Although Astor apologized for the obvious limitations of his intelligence report on the Japanese mandates, he received encouragement to continue his espionage service. The outbreak of European war in September 1939 made such work more urgent, and Roosevelt worried that the fighting threatened to spill into the Western Hemisphere and endanger American interests. But an ardently isolationist public and Congress as well as a series of restrictive neutrality laws prevented any overt measures to protect the national security or to prepare for war. The president became desperate to discover ways to counteract foreign aggression, subversion and espionage without alienating the isolationists. Astor and his ROOM provided one possible method to get around this dilemma. Composed of world travellers, important bankers and the directors of some of New York's most important cable companies and international business houses, all intensely loyal and personally obligated to FDR, The ROOM seemed the ideal semi-official and highly confidential agency to carry out clandestine operations for the president.
Now code-named The CLUB, Astor's ROOM focused first on collecting information from New York's leading bank, the Chase National, directed by ROOM regular Winthrop Aldrich. "Tomorrow, I am starting to work on the banks, using the Chase as the Guinea Pig," Astor explained to Roosevelt. "Espionage and Sabotage need money, and that has to pass through the banks at one stage or another. What we need is to have them volunteer information, and not merely to allow themselves to be tapped, -- when asked." Of particular interest was the account of Amtorg Corporation, the thinly disguised cover for Soviet espionage in the United States, and Astor forwarded to FDR details of Amtorg's transactions. The Chase Bank connection led to one unexpected and exciting possibility as well. "The Japanese Ambassador called on Winthrop Aldrich, Chairman of the Board of the Chase National last Monday," Astor informed the president, and "stated that his government is still exceedingly interested in the Chase Bank organizing & sending to Japan a commission, under the bank's guidance, for the purpose of studying present economic conditions in Japan." Astor called this a heavensent opportunity to pack the mission with agents briefed carefully by the Office of Naval Intelligence. "It seems to me that such a commission might be of great value to us in obtaining valuable information, provided that certain individual members were wisely chosen and adequately educated in advance as to what to look for."10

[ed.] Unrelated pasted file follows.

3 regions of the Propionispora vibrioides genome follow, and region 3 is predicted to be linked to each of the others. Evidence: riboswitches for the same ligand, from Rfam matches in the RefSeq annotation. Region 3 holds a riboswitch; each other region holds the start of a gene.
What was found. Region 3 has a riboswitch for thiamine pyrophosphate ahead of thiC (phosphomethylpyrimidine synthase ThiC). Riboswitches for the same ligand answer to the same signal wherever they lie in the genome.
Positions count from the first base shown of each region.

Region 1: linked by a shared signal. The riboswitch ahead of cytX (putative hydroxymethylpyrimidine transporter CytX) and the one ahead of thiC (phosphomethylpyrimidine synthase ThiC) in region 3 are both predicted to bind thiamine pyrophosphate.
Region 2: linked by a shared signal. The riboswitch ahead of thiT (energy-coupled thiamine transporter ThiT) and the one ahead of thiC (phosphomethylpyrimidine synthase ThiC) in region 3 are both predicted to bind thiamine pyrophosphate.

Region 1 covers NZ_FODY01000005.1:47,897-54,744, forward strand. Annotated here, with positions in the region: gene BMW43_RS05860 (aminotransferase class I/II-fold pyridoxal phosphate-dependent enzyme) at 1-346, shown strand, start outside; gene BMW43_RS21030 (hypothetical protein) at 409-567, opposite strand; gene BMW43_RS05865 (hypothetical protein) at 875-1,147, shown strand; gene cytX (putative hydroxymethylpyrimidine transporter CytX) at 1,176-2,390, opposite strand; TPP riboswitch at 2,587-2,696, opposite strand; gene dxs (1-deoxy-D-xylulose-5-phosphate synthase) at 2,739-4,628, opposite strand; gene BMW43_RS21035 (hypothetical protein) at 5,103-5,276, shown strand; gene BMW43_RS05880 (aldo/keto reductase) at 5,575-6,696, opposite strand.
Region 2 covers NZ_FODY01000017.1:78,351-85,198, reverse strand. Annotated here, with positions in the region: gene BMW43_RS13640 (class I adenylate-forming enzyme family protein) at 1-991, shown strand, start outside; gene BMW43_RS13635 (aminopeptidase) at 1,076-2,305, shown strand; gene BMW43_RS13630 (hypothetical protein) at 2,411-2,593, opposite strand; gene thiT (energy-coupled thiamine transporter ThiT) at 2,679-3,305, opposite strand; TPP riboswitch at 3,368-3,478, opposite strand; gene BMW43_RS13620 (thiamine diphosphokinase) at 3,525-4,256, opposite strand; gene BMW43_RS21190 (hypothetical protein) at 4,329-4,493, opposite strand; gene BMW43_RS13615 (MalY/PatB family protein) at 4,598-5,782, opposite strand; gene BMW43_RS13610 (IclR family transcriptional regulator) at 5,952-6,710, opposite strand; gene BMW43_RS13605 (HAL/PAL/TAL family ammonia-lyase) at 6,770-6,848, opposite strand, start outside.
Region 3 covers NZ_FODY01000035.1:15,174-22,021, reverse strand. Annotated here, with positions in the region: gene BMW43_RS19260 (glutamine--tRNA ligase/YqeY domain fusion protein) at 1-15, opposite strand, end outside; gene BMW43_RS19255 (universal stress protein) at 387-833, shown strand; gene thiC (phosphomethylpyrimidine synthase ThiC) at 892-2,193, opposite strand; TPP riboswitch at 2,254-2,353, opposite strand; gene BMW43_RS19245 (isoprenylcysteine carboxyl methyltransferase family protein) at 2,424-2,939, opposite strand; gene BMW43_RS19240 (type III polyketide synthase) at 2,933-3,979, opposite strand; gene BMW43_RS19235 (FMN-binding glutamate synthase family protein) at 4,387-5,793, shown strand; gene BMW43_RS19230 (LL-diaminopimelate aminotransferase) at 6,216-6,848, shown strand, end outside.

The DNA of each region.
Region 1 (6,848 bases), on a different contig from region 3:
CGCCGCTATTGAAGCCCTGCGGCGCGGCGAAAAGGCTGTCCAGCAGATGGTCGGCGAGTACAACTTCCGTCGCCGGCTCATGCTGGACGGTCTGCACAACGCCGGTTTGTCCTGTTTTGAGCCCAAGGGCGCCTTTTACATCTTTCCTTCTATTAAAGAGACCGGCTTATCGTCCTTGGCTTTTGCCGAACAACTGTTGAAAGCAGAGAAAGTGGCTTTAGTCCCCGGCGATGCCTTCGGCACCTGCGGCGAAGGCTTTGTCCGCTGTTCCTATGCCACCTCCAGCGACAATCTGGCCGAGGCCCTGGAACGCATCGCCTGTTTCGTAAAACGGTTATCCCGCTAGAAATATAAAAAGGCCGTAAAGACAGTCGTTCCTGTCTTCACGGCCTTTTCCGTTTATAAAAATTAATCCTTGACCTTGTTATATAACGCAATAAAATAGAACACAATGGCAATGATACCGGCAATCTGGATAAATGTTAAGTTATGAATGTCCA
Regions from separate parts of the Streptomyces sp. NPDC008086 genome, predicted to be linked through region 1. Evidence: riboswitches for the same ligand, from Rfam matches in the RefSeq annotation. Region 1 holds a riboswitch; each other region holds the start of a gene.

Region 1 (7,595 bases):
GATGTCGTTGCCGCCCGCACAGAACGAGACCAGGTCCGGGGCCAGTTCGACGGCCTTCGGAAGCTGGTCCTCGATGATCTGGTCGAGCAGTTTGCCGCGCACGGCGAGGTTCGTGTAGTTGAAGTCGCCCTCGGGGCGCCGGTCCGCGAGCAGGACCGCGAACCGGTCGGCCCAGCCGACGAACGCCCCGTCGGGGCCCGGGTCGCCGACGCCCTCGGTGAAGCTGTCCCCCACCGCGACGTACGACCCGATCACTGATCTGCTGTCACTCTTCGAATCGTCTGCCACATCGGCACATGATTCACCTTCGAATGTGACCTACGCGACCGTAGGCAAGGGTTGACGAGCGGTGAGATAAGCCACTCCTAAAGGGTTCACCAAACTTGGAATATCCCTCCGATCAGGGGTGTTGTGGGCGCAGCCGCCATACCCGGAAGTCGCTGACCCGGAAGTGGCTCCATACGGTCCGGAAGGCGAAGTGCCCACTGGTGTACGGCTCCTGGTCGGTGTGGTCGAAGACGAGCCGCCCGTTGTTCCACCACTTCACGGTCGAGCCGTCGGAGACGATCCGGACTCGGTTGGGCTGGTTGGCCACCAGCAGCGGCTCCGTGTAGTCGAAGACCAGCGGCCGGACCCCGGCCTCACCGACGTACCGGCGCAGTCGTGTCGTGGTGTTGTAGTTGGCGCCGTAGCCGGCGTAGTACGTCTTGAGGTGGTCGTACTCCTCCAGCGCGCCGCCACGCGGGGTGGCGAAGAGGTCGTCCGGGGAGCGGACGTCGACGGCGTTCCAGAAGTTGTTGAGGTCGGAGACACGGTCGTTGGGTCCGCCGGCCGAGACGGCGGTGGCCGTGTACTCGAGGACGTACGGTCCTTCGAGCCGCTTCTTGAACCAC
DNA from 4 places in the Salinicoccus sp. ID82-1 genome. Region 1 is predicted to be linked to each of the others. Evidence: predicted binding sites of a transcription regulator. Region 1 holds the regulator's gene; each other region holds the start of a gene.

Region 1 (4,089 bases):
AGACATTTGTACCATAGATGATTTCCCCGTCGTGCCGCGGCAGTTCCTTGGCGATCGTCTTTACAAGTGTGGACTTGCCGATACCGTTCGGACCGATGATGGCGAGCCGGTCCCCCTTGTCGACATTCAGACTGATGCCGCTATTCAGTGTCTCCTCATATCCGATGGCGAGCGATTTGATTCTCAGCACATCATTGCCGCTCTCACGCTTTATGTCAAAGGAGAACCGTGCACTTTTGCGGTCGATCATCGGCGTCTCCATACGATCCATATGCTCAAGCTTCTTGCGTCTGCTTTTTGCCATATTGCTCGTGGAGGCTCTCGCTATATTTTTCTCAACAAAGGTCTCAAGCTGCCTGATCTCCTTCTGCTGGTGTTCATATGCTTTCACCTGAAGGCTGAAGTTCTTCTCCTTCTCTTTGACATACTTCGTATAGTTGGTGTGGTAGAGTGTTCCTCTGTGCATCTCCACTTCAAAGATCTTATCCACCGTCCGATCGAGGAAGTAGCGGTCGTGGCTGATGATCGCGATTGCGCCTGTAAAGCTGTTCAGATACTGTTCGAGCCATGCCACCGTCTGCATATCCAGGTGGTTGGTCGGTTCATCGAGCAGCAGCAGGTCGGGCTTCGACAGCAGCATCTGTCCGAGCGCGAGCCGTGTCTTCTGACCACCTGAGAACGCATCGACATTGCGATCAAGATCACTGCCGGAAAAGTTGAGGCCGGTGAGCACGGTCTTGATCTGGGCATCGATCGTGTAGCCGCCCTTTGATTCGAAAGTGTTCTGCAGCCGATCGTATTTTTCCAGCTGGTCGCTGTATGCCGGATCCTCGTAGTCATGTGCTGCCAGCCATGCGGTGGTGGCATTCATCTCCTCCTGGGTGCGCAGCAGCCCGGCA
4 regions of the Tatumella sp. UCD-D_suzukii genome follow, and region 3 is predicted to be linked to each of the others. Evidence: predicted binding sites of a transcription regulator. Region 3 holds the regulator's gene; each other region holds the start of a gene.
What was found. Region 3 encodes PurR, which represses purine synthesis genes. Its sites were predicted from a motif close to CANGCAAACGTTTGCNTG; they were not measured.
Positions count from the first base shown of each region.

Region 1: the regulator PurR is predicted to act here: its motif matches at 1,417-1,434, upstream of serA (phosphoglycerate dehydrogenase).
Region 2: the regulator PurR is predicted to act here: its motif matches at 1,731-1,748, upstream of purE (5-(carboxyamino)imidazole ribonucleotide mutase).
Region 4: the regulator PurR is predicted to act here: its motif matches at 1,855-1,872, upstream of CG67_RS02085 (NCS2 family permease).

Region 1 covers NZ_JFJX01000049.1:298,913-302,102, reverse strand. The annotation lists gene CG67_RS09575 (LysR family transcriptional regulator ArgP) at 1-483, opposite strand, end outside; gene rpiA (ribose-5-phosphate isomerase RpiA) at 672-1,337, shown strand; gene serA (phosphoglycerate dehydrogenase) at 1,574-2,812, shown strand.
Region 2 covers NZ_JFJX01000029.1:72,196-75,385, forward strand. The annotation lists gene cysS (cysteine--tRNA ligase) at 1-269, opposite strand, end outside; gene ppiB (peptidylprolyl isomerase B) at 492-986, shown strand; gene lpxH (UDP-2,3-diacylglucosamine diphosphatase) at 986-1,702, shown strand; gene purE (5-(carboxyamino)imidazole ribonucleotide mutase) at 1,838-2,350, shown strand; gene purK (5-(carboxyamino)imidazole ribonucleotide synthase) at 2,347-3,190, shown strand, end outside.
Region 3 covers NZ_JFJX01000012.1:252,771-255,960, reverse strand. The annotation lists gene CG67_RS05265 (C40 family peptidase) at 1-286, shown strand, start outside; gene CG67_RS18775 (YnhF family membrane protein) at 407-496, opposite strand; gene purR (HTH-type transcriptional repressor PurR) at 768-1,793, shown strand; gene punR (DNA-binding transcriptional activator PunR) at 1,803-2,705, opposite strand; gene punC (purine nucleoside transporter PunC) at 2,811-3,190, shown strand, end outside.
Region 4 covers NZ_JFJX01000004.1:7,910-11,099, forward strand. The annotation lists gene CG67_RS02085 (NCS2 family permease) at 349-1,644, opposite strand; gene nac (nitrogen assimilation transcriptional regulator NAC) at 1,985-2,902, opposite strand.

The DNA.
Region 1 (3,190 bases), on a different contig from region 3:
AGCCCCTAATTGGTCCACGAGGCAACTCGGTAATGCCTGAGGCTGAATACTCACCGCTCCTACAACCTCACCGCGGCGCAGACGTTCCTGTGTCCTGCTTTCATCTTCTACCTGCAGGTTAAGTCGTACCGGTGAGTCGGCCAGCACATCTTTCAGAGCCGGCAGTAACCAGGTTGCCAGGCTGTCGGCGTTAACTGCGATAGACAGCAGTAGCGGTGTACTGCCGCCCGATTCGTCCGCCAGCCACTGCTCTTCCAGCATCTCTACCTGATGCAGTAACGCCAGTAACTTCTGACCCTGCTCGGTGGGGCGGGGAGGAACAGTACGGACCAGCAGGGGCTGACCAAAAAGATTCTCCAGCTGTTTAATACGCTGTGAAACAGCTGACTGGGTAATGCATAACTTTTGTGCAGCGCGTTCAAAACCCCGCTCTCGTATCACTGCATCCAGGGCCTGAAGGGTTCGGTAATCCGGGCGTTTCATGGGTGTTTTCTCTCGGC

10. Astor to Roosevelt, n.d., Astor to Roosevelt, Feb. 5, April 18 and 20, 1940, in PSF 116, Roosevelt Library.
Astor then exploited his position as director of the Western Union Cable Company by sending abbreviated excerpts from intercepted communications on to the president. "Some technically valuable information came from Japan, including the location of illuminating gas tanks," he noted, "but this would have been dull reading for you, and is now with O.N.I." Of more interest to Roosevelt were tidbits on pro-Nazi activities in Spain's embassies overseas, espionage efforts against the United States by foreign agents in Mexico City and graft among the Brazilian naval commission then visiting Washington to purchase weapons. Since federal statute forbade interception of international cables and tampering with the mails, Astor had to be careful. "In regard to the opening of diplomatic pouches in Bermuda and Trinidad," he confided to Roosevelt, "I have given my word never to tell anyone, -- with always you excepted."11
11. Astor to Roosevelt, n.d., [March 14, 1940?], PSF 116, Roosevelt Library.
Access to diplomatic pouches in the Caribbean pointed to Astor's increasingly intimate relations with British intelligence sources in New York City and in Bermuda, where he owned extensive property. Evasion of American neutrality by cooperating with the British in their war against the Nazis came easily to Astor and his organization. Every one of the old ROOM members held deep family, educational and emotional bonds to England and to English society and institutions. Ellis had studied at Eton, Morgan at Harrow and Milburn and Henry at Oxford, Reginald Fincke's daughter had married a British nobleman, while the Duke and Duchess of Windsor stayed at the Cuttings or Schleys when visiting the United States; and of course Vincent Astor represented the American branch of that famous English family. In World War I, Filley had flown with the Royal Flying Corps and Kermit Roosevelt had joined the British Army, and had reenlisted in 1939. More important, in numerous quiet ways The ROOM aided Britain's war effort. David Bruce directed American Red Cross relief in London, while Aldrich headed the British War Relief Society in America and funded a secret pilot-training program for British fliers in the United States.12
12. Knox to Roosevelt, May 27, 1940, PSF 82; see also PPF 7591, Roosevelt Library.